Hayes had campaigned for President as a reformer, distancing himself from the corrupt Grant administration. “He serves his party best who serves his country best,” he said in his inaugural address. Once in office, he alienated members of his party by making merit appointments and reforming government departments.
Because of the opposition of New York party leader Senator Roscoe Conkling, it took Hayes two years to secure the dismissal for mismanagement of Chester A. Arthur as collector of the Port of New York. But Conkling (whom he had defeated for the nomination in 1876) was able to thwart Hayes's efforts to obtain civil service legislation.
After the 1878 midterm election Democrats controlled both houses of Congress, and Hayes had little influence in the legislature. He often vetoed legislation passed by Congress. His most notable vetoes included the Bland-Allison Act, which required the resumption of silver coinage (Congress passed the bill over his veto); “riders” to appropriations bills sponsored by Southern Democrats that would have nullified federal election laws protecting black voting rights in Southern states; and a bill to exclude Chinese immigrants, on the grounds that it violated the Burlingame Treaty of 1868, an agreement between the United States and China that precluded the United States from a total exclusion of Chinese immigrants. Hayes bowed to anti-Chinese sentiment and negotiated a new treaty with China that limited immigration.
Hayes opposed a French scheme to build the Panama Canal, claiming it was a violation of the Monroe Doctrine. He sent a special message to Congress stating that “the policy of this country is a canal under American control.” When the French diplomat Ferdinand de Lesseps formed an “advisory committee” in the United States and paid the secretary of the navy, Richard W. Thompson, $25,000 to serve, Hayes put an end to this effort to buy influence in the capital by firing Thompson. De Lesseps tried to build his canal anyway but eventually abandoned the project.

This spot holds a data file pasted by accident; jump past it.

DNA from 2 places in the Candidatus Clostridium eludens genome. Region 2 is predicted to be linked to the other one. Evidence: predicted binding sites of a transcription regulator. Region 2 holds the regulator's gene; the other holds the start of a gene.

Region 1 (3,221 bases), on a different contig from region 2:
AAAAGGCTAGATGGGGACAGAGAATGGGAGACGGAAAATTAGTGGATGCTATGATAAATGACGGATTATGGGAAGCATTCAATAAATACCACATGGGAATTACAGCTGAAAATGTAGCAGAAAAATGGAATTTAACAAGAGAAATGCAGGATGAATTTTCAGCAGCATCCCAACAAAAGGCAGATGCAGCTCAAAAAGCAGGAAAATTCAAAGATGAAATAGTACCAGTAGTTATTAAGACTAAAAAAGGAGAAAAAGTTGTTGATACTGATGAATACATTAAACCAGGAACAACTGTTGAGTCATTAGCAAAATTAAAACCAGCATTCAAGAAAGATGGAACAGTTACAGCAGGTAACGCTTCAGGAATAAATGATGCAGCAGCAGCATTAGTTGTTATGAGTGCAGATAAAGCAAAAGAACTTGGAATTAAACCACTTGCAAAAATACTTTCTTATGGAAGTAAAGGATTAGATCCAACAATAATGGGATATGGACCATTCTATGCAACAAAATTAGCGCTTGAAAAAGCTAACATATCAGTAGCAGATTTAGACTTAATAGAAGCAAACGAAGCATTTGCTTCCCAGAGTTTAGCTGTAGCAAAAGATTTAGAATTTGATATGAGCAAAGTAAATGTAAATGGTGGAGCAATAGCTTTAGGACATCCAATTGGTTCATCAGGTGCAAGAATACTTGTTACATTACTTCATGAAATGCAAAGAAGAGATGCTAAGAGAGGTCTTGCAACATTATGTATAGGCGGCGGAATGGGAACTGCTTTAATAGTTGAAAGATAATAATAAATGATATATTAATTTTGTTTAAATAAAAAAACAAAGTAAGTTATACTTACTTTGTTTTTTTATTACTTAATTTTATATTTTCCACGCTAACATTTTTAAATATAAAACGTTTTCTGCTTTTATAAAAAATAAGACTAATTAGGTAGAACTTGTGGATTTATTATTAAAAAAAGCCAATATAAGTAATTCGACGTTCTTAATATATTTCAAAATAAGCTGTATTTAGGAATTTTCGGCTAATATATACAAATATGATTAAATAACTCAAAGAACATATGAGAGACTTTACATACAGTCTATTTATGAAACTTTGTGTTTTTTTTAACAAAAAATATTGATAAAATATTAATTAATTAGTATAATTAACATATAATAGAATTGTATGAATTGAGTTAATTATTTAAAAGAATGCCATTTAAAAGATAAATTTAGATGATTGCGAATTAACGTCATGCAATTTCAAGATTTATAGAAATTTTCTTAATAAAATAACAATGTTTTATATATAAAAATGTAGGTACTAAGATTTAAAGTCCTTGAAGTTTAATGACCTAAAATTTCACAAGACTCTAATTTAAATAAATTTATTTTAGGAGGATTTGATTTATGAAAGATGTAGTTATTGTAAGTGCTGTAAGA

Hayes dealt with several conflicts with Indian tribes. The Nez Perce, led by Chief Joseph, began an uprising in June 1877 when Major General Oliver O. Howard ordered them to move on to a reservation. Howard's men defeated the Nez Perce in battle, and the tribe began a 1700-mile retreat into Canada. In October, after a decisive battle at Bear Paw, Montana, Chief Joseph surrendered and General William T. Sherman ordered the tribe transported to Kansas, where they were forced to remain until 1885.
The Nez Perce war was not the last conflict in the West, as the Bannocks rose up in Spring 1878 and raided nearby settlements before being defeated by Howard's army in July of that year.
War with the Ute tribe broke out in 1879 when the Utes killed Indian agent Nathan Meeker, who had been attempting to convert them to Christianity. The subsequent White River War ended when Schurz negotiated peace with the Utes and prevented the white Coloradans from taking revenge for Meeker's death.
In other foreign matters, Hayes ordered U.S. troops into Mexico to end raids by Indians, eventually obtaining cooperation from Mexican authorities so that troops could be withdrawn. He negotiated a treaty with Samoa that gave the U.S. Navy the use of the port of Pago Pago.
In 1880 despite his growing popularity, Hayes refused to run for a second term and honored his pledge not to seek reelection. He returned to his home in Fremont, Ohio, where he promoted educational reforms, especially for African-American industrial education in the South.
From 1883 on, he served as president of the National Prison Association, an organization established to promote improvements in the correctional system.
Hayes proved a surprisingly effective president, ending military occupation of southern states; reforming the civil service, putting the country back on the gold standard, and suppressing railroad strikes.
He was generally conservative and efficient but no more than that.